Volunteering for Art for AIDS International was a step I took in trying to bring back that hope. When I came into the volunteer workshop, it was my first time interacting with the other volunteers and I was moved by the honesty and openness of the environment.  I felt overjoyed because it was my first time since graduating high school that I felt that level of warmth and comfort in my surrounding. What fascinated me the most about the organization was its way of having art work as a vessel to carry out discussion. I especially admired the organization’s role in working with young people in hopes to evoke consciousness of both social and personal matters. Making collages brought out a different mode of thinking in which I didn’t have to rationalize, I could as Hendrikus put it: “play”. I think part of working with art is allowing your mind to think freely in order to showcase alternative perspectives and modes of expression. Something about not thinking critically felt therapeutic and initiated a feeling of ‘at-one’ with myself. This was an important step in my self-reflection process because it served as an opportunity to regenerate. Also, listening to Hendrikus’ story made me realize that my experience is indeed a part of a journey. Though I may experience ups and downs, disappointments and accomplishments, it is important to always be honest with myself. All in all, I’m excited to work with Art for AI International, not only to see how a charitable organization operates but also to add to my life long learning experiences.  small155-13

Unlocking Emotions Through Art


This blog was written by Brittany Stares, volunteer


I volunteer in the Art for AIDS International gallery, a place that, despite the beautiful artwork on the walls, doesn't always convey the depth of the organization’s work. My first experience with Art for AIDS International was reviewing evaluations of the workshop from Botswana and South Africa to draw out useful content for social media. It was a startlingly moving experience. Students were not describing the workshop as merely “fun” or “educational,” they described it – over and over again – as life changing. An immeasurable source of confidence. A first step into helping their family and community.

Last month, Hendrikus Bervoets, Executive Director for Art for AIDS International, hosted one of these workshops for volunteers. Art is an area I enjoy the way a child enjoys splashing in the pool: with sheer delight, even though I’m terrible at it. As expected, the workshop taught me a lot about HIV and AIDS (enough that I promptly shared stats about the disease via Facebook right after), as well as the background of the organization. But it also taught me something about myself, and the power of art.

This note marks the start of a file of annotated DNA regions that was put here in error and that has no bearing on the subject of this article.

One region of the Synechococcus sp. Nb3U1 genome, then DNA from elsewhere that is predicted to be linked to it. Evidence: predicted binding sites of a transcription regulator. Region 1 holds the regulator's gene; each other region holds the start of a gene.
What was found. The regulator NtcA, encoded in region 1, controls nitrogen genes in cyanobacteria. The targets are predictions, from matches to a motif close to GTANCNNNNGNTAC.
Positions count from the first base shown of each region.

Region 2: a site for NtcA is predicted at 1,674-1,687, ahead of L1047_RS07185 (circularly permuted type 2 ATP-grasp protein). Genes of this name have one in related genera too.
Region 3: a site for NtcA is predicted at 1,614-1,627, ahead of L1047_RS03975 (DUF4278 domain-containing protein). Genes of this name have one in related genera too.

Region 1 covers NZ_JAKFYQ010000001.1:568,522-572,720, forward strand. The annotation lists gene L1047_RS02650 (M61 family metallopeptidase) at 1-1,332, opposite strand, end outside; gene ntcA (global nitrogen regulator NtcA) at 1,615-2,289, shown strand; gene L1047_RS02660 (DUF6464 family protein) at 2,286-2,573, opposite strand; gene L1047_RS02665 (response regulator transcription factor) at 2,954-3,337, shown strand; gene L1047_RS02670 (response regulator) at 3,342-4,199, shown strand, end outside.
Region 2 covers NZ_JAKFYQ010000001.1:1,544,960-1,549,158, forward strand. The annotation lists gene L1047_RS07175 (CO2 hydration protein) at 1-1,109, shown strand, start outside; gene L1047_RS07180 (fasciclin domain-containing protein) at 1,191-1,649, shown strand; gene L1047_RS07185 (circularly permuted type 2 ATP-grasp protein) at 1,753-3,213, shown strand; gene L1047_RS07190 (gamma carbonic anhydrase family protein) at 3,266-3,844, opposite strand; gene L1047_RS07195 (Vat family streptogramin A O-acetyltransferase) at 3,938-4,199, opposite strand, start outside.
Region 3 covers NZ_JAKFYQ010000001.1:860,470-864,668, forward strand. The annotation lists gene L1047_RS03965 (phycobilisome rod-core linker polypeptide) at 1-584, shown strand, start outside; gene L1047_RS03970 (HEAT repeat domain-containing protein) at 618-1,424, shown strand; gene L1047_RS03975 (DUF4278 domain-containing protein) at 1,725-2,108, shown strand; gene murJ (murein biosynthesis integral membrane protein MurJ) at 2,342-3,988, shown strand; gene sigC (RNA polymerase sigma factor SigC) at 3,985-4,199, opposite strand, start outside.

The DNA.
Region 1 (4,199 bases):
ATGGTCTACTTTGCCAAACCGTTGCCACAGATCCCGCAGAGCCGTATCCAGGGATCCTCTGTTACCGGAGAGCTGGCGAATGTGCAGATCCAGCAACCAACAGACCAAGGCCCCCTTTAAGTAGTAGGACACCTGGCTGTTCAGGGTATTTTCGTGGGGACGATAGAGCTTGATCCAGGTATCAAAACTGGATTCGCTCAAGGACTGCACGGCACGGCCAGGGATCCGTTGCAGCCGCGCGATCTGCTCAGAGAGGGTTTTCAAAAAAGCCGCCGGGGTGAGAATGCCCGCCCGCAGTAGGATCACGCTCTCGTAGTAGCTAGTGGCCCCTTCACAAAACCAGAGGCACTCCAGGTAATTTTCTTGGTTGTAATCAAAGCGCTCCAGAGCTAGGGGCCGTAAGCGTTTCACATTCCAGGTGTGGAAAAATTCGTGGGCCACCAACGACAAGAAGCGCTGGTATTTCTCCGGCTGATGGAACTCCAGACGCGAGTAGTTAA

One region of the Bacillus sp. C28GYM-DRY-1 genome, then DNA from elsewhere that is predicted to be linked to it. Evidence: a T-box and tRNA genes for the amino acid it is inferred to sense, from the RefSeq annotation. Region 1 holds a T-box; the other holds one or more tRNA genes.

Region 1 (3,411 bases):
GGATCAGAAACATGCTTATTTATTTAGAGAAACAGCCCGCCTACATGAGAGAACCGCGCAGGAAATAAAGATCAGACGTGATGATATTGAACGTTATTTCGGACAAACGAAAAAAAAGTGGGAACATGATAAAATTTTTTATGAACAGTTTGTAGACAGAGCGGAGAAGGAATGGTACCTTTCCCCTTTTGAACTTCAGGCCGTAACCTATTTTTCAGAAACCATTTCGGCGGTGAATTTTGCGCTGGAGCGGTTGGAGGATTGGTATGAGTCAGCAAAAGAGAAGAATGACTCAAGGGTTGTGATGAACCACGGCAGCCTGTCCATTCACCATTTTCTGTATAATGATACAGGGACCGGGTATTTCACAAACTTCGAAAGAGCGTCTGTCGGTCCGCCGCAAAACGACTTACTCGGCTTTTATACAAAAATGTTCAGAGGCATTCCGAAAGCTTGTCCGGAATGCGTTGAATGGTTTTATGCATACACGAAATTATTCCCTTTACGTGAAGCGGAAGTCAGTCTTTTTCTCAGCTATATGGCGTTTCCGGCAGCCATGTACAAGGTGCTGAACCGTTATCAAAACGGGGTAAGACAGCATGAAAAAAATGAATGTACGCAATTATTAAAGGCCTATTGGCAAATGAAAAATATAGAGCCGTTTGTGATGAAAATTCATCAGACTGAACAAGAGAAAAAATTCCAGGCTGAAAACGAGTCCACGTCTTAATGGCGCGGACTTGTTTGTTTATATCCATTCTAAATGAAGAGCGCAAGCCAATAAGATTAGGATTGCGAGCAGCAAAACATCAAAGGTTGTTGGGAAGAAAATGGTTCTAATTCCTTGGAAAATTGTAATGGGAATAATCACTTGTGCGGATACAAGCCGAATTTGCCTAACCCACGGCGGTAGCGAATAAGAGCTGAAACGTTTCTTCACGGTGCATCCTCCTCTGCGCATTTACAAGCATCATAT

During the workshop, torn paper became art at my fingertips. I felt a fierce attachment to the work I was creating. More, I felt a sense of pride; it was the first thing in weeks I’d felt pride in. I felt disappointment when my collage was taken away, even to become a print. That night, I couldn't sleep. I tossed and turned and felt a storm of emotions unrelated to the workshop – anger, hurt, unhappiness, frustration. I knew enough about feelings to recognize that this wasn't bad. Art, like play therapy, can allow us to access feelings and emotions we may not be immediately aware of. It can allow us to tap into anything from built-up stress and tension from the day to day to major grief and pain from past trauma. This might be unpleasant to feel, but it’s important – without feeling it, we cannot heal it. Our feelings deserve “the dignity of our attention,” and there is is nothing worse, or more damaging in the long run, than blocking off what we feel.

My feelings that night were large and difficult. They were rooted in questions about where my life was going, if I was making the right choices. These are feelings that, at this point in my life, will be around for a while, and healing will be an ongoing process. But today, as I saw my collage as a finished print, I felt peace.


“Inspiring Confidence & Compassion one Collage at a Time”

This blog was written by Clemence Tshilomba Ngandu, volunteer
I believe we’re meant to be apart of the world but not of it. We’re meant to let our uniqueness and individual personalities drive us to excel at our fullest potentials. To love ourselves, as well as others unconditionally despite their flaws. To inspire and be inspired, and eventually, grow into the man or woman we were destined to be. But all those things are easier said then done. To be being yourself is easier said then done. In a world that’s constantly dismaying you by telling you “you can’t” or “you shouldn’t” or “that was never meant for you”, it’s easy to get discouraged and go through the motions of sadness and low-self esteem.
But at times, I think we forget that we aren’t alone in this feeling and that the world isn’t as awful as one might think. There are also outlets and people who want nothing more than see you grow as a person and excel! To see you expand your horizons, to challenge you, to see the world through the eyes of someone else, to show you that you are not alone despite how you might feel. And I believe that outlets like Art for AIDS International do this beautifully.
For the duration of a workshop hosted by Art for AIDS International, people of all ages, whether they are a young child, a student volunteer or an adult can come together and are educated and exposed to the reality of HIV and AIDS and those it affects. Through the medium of art, people partaking in the workshop(s) are then left to express themselves and how they feel about what they’ve been taught through different artistic methods such as finger painting and unique collages. For an hour or two of that day, there is no pressure to meet an ideal or to try and produce a piece of artwork that will be critiqued or judged. For an hour or two, you can let your imagination run wild and let your thoughts and feelings come to life; no strings attached.